Places: An Image Database for Deep Scene Understanding

10/06/2016 ∙ by Bolei Zhou, et al. ∙ 0

The rise of multi-million-item dataset initiatives has enabled data-hungry machine learning algorithms to reach near-human semantic classification at tasks such as object and scene recognition. Here we describe the Places Database, a repository of 10 million scene photographs, labeled with scene semantic categories and attributes, comprising a quasi-exhaustive list of the types of environments encountered in the world. Using state of the art Convolutional Neural Networks, we provide impressive baseline performances at scene classification. With its high-coverage and high-diversity of exemplars, the Places Database offers an ecosystem to guide future progress on currently intractable visual recognition problems.

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1 Introduction

What does it take to reach human-level performance with a machine-learning algorithm? In the case of supervised learning, the problem is two-fold. First, the algorithm must be suitable for the task, such as pattern classification in the case of object recognition

[1, 2], pattern localization for object detection [3]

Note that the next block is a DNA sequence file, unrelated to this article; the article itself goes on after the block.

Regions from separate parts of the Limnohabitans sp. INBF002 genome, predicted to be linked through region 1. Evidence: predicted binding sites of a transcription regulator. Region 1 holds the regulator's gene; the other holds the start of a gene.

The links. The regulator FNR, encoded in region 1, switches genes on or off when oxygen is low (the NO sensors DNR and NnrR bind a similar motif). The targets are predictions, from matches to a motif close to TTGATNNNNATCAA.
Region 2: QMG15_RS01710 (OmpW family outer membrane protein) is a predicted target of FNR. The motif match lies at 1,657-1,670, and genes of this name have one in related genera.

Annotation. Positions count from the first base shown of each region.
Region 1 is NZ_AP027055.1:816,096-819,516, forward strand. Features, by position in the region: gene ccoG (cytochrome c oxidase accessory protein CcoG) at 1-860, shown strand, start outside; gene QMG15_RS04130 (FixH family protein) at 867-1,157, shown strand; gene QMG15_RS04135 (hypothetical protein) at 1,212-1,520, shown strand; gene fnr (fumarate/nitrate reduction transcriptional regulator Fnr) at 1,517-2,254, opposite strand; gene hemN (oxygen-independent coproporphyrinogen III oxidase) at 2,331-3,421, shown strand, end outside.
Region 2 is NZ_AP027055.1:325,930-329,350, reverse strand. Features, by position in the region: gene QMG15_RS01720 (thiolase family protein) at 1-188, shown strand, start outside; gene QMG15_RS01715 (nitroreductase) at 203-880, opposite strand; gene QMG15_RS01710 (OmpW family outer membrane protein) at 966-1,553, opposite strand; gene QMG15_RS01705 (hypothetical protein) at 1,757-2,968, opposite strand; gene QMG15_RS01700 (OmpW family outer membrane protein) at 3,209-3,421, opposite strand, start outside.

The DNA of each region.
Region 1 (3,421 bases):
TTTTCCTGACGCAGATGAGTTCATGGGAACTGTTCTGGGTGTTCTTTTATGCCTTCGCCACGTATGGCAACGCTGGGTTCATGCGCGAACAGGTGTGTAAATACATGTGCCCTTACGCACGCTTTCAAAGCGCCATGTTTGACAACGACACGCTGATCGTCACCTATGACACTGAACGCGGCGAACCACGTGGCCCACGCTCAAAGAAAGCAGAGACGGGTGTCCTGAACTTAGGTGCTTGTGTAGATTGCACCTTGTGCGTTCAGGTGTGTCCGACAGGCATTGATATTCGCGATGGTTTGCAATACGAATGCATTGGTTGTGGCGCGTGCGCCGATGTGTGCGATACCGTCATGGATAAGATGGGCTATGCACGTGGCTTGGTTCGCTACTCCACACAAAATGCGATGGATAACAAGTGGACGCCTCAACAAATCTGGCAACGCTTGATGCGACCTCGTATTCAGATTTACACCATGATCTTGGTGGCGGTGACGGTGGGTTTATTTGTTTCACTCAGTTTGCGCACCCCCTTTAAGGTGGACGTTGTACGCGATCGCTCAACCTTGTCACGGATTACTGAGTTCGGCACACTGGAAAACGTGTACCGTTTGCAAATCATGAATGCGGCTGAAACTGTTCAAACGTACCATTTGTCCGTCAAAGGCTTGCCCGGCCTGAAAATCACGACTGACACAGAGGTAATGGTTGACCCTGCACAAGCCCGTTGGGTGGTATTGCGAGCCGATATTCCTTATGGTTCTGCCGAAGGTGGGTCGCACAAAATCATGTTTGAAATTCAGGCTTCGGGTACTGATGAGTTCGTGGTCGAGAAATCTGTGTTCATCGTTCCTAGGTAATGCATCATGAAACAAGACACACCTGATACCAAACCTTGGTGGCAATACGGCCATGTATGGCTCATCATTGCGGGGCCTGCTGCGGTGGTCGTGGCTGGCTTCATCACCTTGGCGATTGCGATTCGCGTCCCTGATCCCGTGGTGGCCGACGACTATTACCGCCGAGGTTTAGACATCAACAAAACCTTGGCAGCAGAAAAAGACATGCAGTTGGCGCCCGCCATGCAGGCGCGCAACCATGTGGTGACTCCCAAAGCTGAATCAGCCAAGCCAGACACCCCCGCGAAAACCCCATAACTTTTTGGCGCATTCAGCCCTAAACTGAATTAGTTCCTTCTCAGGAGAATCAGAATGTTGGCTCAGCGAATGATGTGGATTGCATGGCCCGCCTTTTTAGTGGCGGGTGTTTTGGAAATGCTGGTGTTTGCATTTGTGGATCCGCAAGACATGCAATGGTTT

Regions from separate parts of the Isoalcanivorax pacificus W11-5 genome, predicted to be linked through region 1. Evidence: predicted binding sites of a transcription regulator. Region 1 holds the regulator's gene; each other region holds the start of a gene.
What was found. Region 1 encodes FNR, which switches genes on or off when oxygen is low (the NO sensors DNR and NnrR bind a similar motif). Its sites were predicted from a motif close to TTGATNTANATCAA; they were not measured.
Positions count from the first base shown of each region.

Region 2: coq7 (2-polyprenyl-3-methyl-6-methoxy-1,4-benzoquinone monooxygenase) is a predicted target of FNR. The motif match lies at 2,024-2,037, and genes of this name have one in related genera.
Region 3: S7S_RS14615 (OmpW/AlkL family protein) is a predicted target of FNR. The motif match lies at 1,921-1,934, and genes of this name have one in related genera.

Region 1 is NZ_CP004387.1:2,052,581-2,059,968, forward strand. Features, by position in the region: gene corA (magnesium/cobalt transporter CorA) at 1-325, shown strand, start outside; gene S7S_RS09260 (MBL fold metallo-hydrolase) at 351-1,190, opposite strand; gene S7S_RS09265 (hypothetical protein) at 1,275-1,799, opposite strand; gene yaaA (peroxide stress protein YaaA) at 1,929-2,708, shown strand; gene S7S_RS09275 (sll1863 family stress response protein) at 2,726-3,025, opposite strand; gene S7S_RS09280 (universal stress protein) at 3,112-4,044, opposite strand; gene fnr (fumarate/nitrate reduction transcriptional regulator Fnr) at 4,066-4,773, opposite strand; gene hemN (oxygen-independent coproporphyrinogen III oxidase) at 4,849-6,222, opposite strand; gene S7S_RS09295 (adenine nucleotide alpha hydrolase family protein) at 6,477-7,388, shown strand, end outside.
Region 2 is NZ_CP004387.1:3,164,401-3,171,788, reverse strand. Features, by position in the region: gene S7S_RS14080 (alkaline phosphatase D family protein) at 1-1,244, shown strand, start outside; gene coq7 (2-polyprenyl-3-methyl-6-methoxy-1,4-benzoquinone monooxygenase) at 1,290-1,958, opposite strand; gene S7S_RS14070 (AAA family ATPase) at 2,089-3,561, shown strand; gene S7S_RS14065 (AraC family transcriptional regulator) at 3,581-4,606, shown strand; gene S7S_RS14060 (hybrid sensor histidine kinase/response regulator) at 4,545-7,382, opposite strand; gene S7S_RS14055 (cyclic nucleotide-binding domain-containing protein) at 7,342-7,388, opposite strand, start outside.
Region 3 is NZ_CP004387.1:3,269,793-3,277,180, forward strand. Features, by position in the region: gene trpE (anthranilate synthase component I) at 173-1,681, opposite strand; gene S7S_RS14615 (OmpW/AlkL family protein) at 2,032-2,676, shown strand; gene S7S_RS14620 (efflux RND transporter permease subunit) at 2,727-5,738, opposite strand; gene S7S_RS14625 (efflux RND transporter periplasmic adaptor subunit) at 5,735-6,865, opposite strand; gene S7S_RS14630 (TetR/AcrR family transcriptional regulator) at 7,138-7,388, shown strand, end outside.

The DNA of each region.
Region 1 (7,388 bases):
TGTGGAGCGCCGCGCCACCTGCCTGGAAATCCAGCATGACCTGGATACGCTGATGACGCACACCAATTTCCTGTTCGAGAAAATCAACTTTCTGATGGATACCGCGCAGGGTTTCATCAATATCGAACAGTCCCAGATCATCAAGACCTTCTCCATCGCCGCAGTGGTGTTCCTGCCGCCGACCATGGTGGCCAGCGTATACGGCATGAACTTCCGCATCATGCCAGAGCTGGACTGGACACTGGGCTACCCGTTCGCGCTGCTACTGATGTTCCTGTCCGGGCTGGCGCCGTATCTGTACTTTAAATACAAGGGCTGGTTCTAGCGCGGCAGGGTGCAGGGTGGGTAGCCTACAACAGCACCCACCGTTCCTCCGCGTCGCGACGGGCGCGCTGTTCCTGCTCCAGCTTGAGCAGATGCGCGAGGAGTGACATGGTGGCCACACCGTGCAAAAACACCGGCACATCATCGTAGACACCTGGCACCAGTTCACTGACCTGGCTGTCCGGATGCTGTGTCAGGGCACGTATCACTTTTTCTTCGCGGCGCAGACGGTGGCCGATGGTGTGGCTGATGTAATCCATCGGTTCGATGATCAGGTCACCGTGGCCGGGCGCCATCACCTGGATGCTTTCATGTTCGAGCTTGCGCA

or the necessity of temporal connections between different memory units for natural language processing

[4, 5]. Second, it must have access to a training dataset of appropriate coverage (quasi-exhaustive representation of classes and variety of examplars) and density (enough samples to cover the diversity of each class). The optimal space for these datasets is often task-dependent, but the rise of multi-million-item sets has enabled unprecedented performance in many domains of artificial intelligence.

The successes of Deep Blue in chess, Watson in “Jeopardy!”, and AlphaGo in Go against their expert human opponents may thus be seen as not just advances in algorithms, but the increasing availability of very large datasets: 700,000, 8.6 million, and 30 million items, respectively [6, 7, 8]. Convolutional Neural Networks [1, 9] have likewise achieved near human-level visual recognition, trained on 1.2 million object [10, 11, 12] and 2.5 million scene images [2]. Expansive coverage of the space of classes and samples allows getting closer to the right ecosystem of data that a natural system, like a human, would experience.

Here we describe the Places Database, a quasi-exhaustive repository of 10 million scene photographs, labeled with 476 scene semantic categories and attributes, comprising the types of visual environments encountered in the world. Image samples are shown in Fig. 1. In the context of Places, we explain the steps to create high-quality datasets enabling the remarkable feats of machine-learning algorithms.

Fig. 1: Image samples from various categories of the Places Database. The dataset contains three macro-classes: Indoor, Nature, and Urban.